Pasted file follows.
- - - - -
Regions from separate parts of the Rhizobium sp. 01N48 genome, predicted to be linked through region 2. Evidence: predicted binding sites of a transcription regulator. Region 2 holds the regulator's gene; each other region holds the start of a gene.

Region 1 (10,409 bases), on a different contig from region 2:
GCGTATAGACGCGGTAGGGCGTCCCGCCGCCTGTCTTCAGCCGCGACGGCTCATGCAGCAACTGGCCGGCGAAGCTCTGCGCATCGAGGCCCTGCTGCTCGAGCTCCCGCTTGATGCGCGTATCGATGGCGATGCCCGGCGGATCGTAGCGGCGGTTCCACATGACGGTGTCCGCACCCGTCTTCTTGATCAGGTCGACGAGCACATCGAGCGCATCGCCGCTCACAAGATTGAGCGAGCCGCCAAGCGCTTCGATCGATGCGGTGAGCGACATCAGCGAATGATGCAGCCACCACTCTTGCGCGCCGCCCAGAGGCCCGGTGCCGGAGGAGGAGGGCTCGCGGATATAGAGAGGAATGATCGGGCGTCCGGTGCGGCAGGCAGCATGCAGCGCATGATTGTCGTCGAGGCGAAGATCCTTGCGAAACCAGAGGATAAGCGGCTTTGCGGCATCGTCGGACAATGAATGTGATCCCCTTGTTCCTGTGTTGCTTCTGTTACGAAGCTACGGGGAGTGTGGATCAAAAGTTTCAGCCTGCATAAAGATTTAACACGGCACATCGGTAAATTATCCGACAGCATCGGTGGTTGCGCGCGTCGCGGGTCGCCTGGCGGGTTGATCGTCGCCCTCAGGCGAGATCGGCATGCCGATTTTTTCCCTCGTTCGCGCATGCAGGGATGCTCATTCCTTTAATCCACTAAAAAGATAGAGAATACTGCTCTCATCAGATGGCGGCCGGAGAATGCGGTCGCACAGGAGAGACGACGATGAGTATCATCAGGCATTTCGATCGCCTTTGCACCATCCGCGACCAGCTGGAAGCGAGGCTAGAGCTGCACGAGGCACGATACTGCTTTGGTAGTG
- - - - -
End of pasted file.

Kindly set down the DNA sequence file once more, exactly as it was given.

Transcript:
Regions from separate parts of the Rhizobium sp. 01N48 genome, predicted to be linked through region 2. Evidence: predicted binding sites of a transcription regulator. Region 2 holds the regulator's gene; each other region holds the start of a gene.

Region 1 (10,409 bases), on a different contig from region 2:
GCGTATAGACGCGGTAGGGCGTCCCGCCGCCTGTCTTCAGCCGCGACGGCTCATGCAGCAACTGGCCGGCGAAGCTCTGCGCATCGAGGCCCTGCTGCTCGAGCTCCCGCTTGATGCGCGTATCGATGGCGATGCCCGGCGGATCGTAGCGGCGGTTCCACATGACGGTGTCCGCACCCGTCTTCTTGATCAGGTCGACGAGCACATCGAGCGCATCGCCGCTCACAAGATTGAGCGAGCCGCCAAGCGCTTCGATCGATGCGGTGAGCGACATCAGCGAATGATGCAGCCACCACTCTTGCGCGCCGCCCAGAGGCCCGGTGCCGGAGGAGGAGGGCTCGCGGATATAGAGAGGAATGATCGGGCGTCCGGTGCGGCAGGCAGCATGCAGCGCATGATTGTCGTCGAGGCGAAGATCCTTGCGAAACCAGAGGATAAGCGGCTTTGCGGCATCGTCGGACAATGAATGTGATCCCCTTGTTCCTGTGTTGCTTCTGTTACGAAGCTACGGGGAGTGTGGATCAAAAGTTTCAGCCTGCATAAAGATTTAACACGGCACATCGGTAAATTATCCGACAGCATCGGTGGTTGCGCGCGTCGCGGGTCGCCTGGCGGGTTGATCGTCGCCCTCAGGCGAGATCGGCATGCCGATTTTTTCCCTCGTTCGCGCATGCAGGGATGCTCATTCCTTTAATCCACTAAAAAGATAGAGAATACTGCTCTCATCAGATGGCGGCCGGAGAATGCGGTCGCACAGGAGAGACGACGATGAGTATCATCAGGCATTTCGATCGCCTTTGCACCATCCGCGACCAGCTGGAAGCGAGGCTAGAGCTGCACGAGGCACGATACTGCTTTGGTAGTG